Tractor Ted becomes kids’ favourite

Deep in the heart of Somerset’s Mendip hills a superstar celebrity hides away from the crowds at his country residence.

When he’s not filming, Tractor Ted – star of hit movies such as Tractor Ted Showtime and Tractor Ted meets the Animals – likes nothing better than to relax in his tastefully converted barn on a farm close to Bath.

In truth, Ted doesn’t get much time to rest up, so busy is he making guest appearances at shows and events around the country. In fact, this year he’s busier than ever, having signed a deal with Bath Rugby to promote the club to enthusiastic tractor fans from around the country.

The invention of farmer David Horler and his business partner Alexandra Heard, Ted is an animated green tractor who narrates and voice-overs a series of DVDs devoted to farming and machinery.

Ted’s rise to fame and superstar celebrity status have come as something of a surprise to his creators.

“Ten or so years ago, Alexandra and I were discussing what a shame it was that there were no children’s TV programmes about real-life farming,” says David.

“We were concerned that the cartoons and animated films out there weren’t doing enough to educate kids about the role that farmers play in putting food on their plates.

“So we decided to make our own film – Tractorland. Covering basic harvesting, baling and flour milling for baking, we did a run of 500 videos and advertised them in the back of Farmers Weekly.”

Within weeks, those 500 videos had sold out and so two further episodes were planned, showing how milk and potatoes made their way from the farm to the kitchen. And that’s when Tractor Ted made his first appearance.

“We needed a character to narrate the films and an animated tractor seemed the perfect way to spark children’s imaginations.

“But the key was in keeping it real-life – children want to see real machines and real animals.

“Of course the best way to do this is to get them onto farms, but health and safety is such an issue that this isn’t always possible. That’s why we’re such a big supporter of Open Farm Sunday.”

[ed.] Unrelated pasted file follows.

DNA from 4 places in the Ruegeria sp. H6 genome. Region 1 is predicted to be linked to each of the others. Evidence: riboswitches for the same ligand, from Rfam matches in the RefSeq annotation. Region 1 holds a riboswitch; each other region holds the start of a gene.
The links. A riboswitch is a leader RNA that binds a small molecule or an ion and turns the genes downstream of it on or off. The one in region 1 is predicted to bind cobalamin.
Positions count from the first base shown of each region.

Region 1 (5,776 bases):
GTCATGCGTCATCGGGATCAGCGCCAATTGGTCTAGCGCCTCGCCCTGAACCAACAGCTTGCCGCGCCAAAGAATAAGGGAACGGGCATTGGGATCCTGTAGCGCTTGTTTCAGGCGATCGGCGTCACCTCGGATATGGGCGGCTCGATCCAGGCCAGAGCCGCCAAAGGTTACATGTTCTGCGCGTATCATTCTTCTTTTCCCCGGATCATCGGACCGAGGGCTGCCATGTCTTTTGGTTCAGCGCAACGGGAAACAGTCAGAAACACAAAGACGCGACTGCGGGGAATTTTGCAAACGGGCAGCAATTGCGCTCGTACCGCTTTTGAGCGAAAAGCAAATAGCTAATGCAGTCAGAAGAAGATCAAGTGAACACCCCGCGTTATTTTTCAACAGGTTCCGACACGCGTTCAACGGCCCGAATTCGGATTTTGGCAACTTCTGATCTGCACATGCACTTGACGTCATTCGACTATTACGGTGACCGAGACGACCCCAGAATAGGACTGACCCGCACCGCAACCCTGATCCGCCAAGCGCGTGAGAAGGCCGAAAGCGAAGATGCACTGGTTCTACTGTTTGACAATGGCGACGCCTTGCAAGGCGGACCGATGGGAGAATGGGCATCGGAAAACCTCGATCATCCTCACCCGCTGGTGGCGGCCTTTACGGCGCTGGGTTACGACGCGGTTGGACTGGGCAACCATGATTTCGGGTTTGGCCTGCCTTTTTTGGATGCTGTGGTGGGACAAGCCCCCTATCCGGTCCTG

From that first video ten years ago, things have moved on apace. There are now a total of 13 DVDs and a whole series of books to accompany them. Toys, t-shirts and all sorts of other merchandise bolster the rapidly growing business. This year a total of 60,000 DVDs and 40,000 books have been sold, a good proportion through farm shops.

Such success has not gone unnoticed by the big broadcasters. At least two have recently approached David and Alexandra with a view to signing up Ted for a regular slot on TV.

“It’s always been our goal to get Ted on national TV to educate people about farming and now it looks like it might be a reality.

“It would be fantastic for the business, but more importantly we’re spreading the word about the good work our country’s farmers do.”

And it’s not just films and books. Ted regularly attends shows around the country and has his own event at Longleat Safari Park.

This year’s new Tractorland sideshow at Bath Rugby Club was reckoned to bring in an extra 2000 visitors to the team’s pre-season games and another is planned at the last game of the season in May.

While such an enterprise clearly takes up a great deal of David’s time, he still runs his own 700-acre beef and arable farm.

“Farming is at the heart of what I do, but because I have less time now we’ve simplified things and gone organic, reducing the emphasis on maximising productivity from every last blade of grass.

“To do it we’ve had to rely very heavily on our neighbours and contractors who have been incredibly supportive.

“We use the farm for a great deal of the filming. My main man – Les – is now a filmstar. He often drops Ted out to shows and events – the children recognise him and you’ll often hear his name being chanted.”

David’s eyes twinkle as he enthuses about Tractor Ted. It’s clearly incredibly rewarding work.

“At the CLA Game Fair this year I was approached by a father and his three-year-old son. The dad explained that he knew nothing about farming and had asked his son why the combines weren’t working that morning.

“The toddler had replied that the dew was far too heavy and they would have to wait until the sun had burnt it off before harvest could get under way – Tractor Ted had taught him that. That sort of thing makes all the hard work worthwhile.”

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